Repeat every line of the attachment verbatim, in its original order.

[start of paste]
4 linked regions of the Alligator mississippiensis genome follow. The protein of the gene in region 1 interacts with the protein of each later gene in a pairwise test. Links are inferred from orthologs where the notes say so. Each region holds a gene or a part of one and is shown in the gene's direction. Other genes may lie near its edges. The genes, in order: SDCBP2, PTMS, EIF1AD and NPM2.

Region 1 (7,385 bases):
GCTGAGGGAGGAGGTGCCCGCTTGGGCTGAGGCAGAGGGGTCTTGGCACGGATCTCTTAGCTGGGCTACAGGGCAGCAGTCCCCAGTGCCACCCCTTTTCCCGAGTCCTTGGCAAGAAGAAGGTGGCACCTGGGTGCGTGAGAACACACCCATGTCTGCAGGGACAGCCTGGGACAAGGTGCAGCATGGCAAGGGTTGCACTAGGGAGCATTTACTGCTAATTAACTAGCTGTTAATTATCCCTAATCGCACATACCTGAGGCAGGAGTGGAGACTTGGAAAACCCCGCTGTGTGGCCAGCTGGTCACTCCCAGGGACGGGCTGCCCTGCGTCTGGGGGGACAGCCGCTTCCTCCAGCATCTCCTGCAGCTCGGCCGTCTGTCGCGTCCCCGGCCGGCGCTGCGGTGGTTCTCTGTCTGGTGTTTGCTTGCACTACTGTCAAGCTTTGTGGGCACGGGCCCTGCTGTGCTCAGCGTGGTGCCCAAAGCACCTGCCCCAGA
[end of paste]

4 linked regions of the Alligator mississippiensis genome follow. The protein of the gene in region 1 interacts with the protein of each later gene in a pairwise test. Links are inferred from orthologs where the notes say so. Each region holds a gene or a part of one and is shown in the gene's direction. Other genes may lie near its edges. The genes, in order: SDCBP2, PTMS, EIF1AD and NPM2.

Region 1 (7,385 bases):
GCTGAGGGAGGAGGTGCCCGCTTGGGCTGAGGCAGAGGGGTCTTGGCACGGATCTCTTAGCTGGGCTACAGGGCAGCAGTCCCCAGTGCCACCCCTTTTCCCGAGTCCTTGGCAAGAAGAAGGTGGCACCTGGGTGCGTGAGAACACACCCATGTCTGCAGGGACAGCCTGGGACAAGGTGCAGCATGGCAAGGGTTGCACTAGGGAGCATTTACTGCTAATTAACTAGCTGTTAATTATCCCTAATCGCACATACCTGAGGCAGGAGTGGAGACTTGGAAAACCCCGCTGTGTGGCCAGCTGGTCACTCCCAGGGACGGGCTGCCCTGCGTCTGGGGGGACAGCCGCTTCCTCCAGCATCTCCTGCAGCTCGGCCGTCTGTCGCGTCCCCGGCCGGCGCTGCGGTGGTTCTCTGTCTGGTGTTTGCTTGCACTACTGTCAAGCTTTGTGGGCACGGGCCCTGCTGTGCTCAGCGTGGTGCCCAAAGCACCTGCCCCAGA